Whether you’re in need of a project to keep you busy during the lockdown, or feel that your home could do with a refreshing spring boost, try our suggestions for DIY tasks.
Spending more time at home makes it tempting to start on the DIY projects that you’ve been meaning to do for months. With the lockdown extended for three more weeks, you might even have time to tackle several.
You’re not alone: a fifth (19%) of people have started decorating their home, or are doing more, since the start of the lockdown, according to a poll by Ipsos Mori (1,069 British adults, 10-13 April 2020).
Before you dive in, check you’re confident that you can complete the project safely. Avoid jobs involving tall ladders, power tools or other elements that could risk injury. With the NHS under pressure, now is not the time to take on tasks that put you in danger.
Need to buy the materials? Most DIY stores are currently closed, although many are offering click and collect or home delivery, and a few have started reopening their doors this week.
Find out how to buy what you need for DIY and essential repairs from B&Q, Homebase, Wickes and more.
Whether you’re looking for inspiration to touch-up your living space or a project to refresh a room, here are our suggestions:
- Paint a room
- Deal with damp
- Draught-proof your home
- Clean and re-grout your bathroom
- Clean your sofa
- Clean your carpet
- Plan future projects
Get the latest COVID-19 updates from our health, retail and consumer rights experts: Which? coronavirus advice
Repainting will give any room an instant lift, whether it’s refreshing tired walls or transforming your space with a completely different colour. Tiled bathrooms with relatively few painted surfaces are quicker to do (but more fiddly) than rooms with large expanses of wall space.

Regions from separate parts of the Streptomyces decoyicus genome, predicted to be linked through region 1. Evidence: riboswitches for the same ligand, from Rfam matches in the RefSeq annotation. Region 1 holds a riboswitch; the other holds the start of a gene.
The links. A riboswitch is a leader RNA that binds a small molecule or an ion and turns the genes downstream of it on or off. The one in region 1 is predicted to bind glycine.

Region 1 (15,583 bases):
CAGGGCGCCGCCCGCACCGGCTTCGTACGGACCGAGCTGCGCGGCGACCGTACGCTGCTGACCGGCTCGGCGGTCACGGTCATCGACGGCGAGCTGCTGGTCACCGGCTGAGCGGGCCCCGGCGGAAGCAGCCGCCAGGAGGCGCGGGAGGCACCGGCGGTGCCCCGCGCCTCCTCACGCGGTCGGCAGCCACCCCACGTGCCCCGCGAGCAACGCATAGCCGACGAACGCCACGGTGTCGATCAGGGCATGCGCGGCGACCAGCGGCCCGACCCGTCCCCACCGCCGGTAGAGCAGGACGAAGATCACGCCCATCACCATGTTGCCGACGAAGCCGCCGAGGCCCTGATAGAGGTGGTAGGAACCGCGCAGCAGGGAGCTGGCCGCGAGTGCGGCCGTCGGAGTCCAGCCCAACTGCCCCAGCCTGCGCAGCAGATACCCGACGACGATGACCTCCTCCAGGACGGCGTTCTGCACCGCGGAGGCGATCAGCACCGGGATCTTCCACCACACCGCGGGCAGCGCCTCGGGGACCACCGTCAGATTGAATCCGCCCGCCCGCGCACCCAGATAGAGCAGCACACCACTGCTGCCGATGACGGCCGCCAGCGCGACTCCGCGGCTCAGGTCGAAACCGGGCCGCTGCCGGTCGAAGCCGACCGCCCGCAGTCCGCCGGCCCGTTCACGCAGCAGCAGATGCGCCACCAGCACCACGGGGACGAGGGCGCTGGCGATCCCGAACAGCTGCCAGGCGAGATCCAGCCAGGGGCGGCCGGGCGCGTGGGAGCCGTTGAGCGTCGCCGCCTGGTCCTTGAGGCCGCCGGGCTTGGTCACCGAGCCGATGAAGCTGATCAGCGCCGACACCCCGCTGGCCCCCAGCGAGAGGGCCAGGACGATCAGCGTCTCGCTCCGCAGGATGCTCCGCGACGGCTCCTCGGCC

Consider the paint you choose depending on the room. For example, you can buy special mould-resistant emulsions for bathrooms, or harder-wearing emulsions for heavily used rooms, such as hallways.
Allow enough time to prep your room before you start painting. Ensuring any holes are filled, and walls sanded and washed-down will make a big difference to how neat the completed job looks.
Follow expert tips from Which? Trusted Traders to get started with decorating:
When you’ve finished, know how to clean paint brushes and rollers effectively.
While it might not sound like the most exciting task to tackle, getting to the bottom of problem damp or condensation in your home should be satisfying – and might help save you money in the long term.
The worse the situation gets, the more time, effort and money it is likely to take to resolve in future.
There are several types of damp:
- rising damp
- penetrating damp
The first step is to work out what kind of damp is affecting your home.
Condensation is the most common type of damp. It occurs when warm moist air condenses on cool walls or windows. It’s common in rooms where lots of moisture is produced, usually bathrooms and kitchens, and tends to be more of a problem in winter.
If you notice water droplets on your windows or walls, dark mould near windows and a mouldy smell, this is probably what you are dealing with.
Wipe up condensation with a cloth in the first instance. If lack of ventilation is the problem, make sure that you open windows or use an extractor fan where possible. A dehumidifier can help in some situations.
Check our expert tips on how to stop condensation.
While the days are getting warmer and sunnier, early mornings and evenings are still feeling the chill.
Draught-proofing doors and windows is a quick, cheap way to make your home feel cosier and cut your heating bills – by around £20 per year, according to the Energy Saving Trust.
Start by looking for the source of the draughts. The culprits will be uncovered gaps and openings to the outside, such as windows, doors, keyholes, letterboxes, chimneys, fireplaces and loft hatches.
Once you’ve found them, draught-proofing is fairly straightforward if you’re happy to tackle simple DIY jobs. Single-glazed windows are trickier, however.
Depending on where your draughts are coming from, you have various options including: